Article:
The steering rack is mounted low down on the front bulkhead and the track rod passes in line with the lower wishbone and attached to its own clevis on the upright. Adjusting camber also adjust steering toe angle, so any change in the camber shims will require a shim altered on the track rod arm. As the clevis is formed by the upright, the track rod arm is split, with the metal end fitting bolting to the carbon fibre arm, a shim in between this joint creates the difference I track rod length.
In between the track rod and lower wishbone is one of the two tethers to hold the wheel on in an accident; there appear to be plastic clips to hold the tether in place between the two parts.
Hub & Bearings
Rotating inside the upright is the front hub, or stub axle. This is a machined titanium part and sits on two bearings. Typically two sets of bearings are used one larger set outboard and a smaller set inboard. From the diameter of the upright you can see the differential in size is quite large. Bearing design is quite secretive, but commonly angular contact ceramic bearing are used. I was told that Honda, who used NTN bearings at the time, would have the bearing last two races and cost several thousand pounds each. Albeit this was at the time they used particularly large bearings to hold the oversize hub. The bearings are located in the upright and the hub and preloaded by the large castle nut visible inboard of the upright.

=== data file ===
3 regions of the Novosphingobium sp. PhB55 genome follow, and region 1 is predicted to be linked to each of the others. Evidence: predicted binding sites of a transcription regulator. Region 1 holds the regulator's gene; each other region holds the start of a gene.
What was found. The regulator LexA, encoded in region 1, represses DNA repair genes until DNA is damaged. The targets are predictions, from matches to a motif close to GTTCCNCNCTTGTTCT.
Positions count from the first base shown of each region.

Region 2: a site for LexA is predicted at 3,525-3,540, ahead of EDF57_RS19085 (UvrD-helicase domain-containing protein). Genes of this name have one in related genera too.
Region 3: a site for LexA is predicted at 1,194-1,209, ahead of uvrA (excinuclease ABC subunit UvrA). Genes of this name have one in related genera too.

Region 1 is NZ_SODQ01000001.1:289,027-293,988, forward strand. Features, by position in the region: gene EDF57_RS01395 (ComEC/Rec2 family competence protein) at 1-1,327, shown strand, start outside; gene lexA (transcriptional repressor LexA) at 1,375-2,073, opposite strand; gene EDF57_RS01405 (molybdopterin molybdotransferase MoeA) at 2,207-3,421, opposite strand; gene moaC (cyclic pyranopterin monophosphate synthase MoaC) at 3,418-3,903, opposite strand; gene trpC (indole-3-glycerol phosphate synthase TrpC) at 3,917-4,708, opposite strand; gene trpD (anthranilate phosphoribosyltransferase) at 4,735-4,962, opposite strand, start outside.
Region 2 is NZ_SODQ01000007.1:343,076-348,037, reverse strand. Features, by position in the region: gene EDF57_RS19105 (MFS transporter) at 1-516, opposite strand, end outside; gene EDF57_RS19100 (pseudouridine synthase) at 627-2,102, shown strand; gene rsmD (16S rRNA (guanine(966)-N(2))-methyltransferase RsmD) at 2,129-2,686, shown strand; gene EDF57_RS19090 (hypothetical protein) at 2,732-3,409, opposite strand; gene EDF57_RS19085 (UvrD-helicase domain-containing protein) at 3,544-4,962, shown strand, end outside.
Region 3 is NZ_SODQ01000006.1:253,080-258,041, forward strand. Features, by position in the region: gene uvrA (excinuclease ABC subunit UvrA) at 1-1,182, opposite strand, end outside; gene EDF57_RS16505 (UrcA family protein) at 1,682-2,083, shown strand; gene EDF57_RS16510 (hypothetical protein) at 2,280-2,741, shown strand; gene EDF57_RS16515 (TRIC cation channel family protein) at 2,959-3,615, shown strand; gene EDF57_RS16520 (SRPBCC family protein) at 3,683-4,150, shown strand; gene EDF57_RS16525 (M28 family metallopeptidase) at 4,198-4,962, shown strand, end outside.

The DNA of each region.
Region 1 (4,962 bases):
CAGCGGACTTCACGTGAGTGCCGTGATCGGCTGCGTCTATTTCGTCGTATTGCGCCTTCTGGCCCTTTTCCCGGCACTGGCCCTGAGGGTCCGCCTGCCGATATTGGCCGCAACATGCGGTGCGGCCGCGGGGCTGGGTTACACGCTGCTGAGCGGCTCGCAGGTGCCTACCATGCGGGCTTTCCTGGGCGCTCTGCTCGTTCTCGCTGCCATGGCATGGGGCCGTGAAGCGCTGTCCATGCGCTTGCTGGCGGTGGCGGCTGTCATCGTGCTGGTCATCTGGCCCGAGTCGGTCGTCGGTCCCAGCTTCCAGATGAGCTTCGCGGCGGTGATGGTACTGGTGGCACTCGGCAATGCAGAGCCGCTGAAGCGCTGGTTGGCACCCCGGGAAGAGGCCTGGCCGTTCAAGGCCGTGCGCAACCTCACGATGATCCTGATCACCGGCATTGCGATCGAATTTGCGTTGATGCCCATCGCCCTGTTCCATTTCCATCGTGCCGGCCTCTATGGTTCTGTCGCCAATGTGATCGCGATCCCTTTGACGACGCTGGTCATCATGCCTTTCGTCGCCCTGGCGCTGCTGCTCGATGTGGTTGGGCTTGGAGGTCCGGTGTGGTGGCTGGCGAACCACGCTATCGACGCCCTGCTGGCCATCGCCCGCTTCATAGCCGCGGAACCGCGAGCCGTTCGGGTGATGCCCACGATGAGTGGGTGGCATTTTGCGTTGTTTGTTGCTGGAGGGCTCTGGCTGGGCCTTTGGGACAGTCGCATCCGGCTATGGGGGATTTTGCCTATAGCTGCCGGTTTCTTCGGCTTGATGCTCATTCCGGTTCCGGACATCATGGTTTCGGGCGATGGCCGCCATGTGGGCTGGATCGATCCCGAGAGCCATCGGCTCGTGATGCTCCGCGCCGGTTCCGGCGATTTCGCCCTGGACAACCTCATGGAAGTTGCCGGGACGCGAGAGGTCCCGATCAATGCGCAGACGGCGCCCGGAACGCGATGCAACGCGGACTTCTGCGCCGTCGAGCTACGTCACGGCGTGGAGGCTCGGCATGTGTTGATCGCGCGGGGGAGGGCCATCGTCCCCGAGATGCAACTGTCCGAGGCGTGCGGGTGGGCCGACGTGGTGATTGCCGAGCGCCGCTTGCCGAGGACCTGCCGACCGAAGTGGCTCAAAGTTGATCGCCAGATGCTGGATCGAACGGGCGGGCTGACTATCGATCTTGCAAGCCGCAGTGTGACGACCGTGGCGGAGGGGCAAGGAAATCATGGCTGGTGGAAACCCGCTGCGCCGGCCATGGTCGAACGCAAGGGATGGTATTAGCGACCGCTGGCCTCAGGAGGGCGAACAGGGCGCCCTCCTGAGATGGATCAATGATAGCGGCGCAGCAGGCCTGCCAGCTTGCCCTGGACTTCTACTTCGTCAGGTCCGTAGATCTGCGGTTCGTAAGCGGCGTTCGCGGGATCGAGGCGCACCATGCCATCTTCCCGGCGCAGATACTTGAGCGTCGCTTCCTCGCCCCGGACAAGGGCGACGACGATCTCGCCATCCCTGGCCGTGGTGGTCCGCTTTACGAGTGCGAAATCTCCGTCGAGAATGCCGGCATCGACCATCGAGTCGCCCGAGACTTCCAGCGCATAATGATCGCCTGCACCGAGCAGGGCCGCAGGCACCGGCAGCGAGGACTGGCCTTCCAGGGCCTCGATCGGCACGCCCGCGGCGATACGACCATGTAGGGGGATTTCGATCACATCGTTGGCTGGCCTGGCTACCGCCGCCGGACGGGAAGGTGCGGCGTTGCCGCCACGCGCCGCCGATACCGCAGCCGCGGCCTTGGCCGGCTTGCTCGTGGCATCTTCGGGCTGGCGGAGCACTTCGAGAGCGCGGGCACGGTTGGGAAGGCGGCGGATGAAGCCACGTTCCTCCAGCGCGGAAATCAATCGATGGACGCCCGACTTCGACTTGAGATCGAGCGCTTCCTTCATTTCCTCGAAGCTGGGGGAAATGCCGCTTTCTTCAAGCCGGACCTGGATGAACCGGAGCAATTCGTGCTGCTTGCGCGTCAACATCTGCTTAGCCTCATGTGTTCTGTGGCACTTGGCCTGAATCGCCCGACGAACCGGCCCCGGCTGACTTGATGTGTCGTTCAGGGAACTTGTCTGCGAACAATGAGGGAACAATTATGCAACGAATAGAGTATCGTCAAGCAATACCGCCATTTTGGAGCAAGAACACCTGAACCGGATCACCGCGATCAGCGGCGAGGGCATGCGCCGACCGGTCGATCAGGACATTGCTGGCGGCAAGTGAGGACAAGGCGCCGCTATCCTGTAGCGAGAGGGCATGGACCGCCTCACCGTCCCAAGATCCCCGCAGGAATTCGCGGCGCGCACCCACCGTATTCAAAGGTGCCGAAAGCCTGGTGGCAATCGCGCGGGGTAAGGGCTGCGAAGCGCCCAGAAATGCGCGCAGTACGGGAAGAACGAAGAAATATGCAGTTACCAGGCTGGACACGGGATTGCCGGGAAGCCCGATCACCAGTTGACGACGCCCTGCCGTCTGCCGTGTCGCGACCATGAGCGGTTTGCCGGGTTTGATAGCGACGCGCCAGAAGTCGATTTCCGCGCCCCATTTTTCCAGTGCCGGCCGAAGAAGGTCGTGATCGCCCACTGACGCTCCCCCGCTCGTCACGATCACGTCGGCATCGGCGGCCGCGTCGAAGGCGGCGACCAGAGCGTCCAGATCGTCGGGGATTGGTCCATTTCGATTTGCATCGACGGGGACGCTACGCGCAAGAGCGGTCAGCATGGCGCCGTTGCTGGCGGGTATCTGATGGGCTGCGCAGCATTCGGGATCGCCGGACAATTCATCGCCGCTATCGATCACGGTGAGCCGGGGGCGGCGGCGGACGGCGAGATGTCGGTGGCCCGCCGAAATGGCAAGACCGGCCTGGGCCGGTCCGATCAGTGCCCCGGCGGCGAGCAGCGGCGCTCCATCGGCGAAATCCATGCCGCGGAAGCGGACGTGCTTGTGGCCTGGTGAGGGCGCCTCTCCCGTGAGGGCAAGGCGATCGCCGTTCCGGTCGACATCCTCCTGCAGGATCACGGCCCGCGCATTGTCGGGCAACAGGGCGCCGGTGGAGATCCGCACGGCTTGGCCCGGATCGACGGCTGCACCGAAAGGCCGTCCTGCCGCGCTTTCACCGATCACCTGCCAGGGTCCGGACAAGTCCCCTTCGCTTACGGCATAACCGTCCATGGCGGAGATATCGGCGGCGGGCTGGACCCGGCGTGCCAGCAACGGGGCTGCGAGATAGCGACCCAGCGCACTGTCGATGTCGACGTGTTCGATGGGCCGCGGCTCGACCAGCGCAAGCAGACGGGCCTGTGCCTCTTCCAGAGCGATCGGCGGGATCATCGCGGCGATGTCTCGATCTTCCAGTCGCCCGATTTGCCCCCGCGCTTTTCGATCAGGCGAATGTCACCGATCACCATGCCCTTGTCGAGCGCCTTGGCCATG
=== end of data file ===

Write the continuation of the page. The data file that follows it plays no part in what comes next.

The hub is hollow and will have openings and pockets machined into it to reduce weight where stiffness isn’t required. The hub also forms part of the brake disc mounting system the wire eroded splined on the flange outboard of the upright mate to matching splines on the brake disc mounting bell. There are also drive pegs to locate the wheel. At the threaded outer part of the hub, the wheel retention system is removed. This is a sprung clip that flicks inout as the wheel nut passes over it during wheel changes. The clip will retain the nut as required by the regulation, should the wheel nut not be tightened sufficiently. It will however not replace the function of the wheel nut in holding the wheel on securely. Drivers leaving the pits will seefeel the wheel wobble slightly, driving for too long will see the retention mechanism fail and the wheel fall off. Typically the hub and wheel nut threaded are handed left of right, to help keep the nut secured.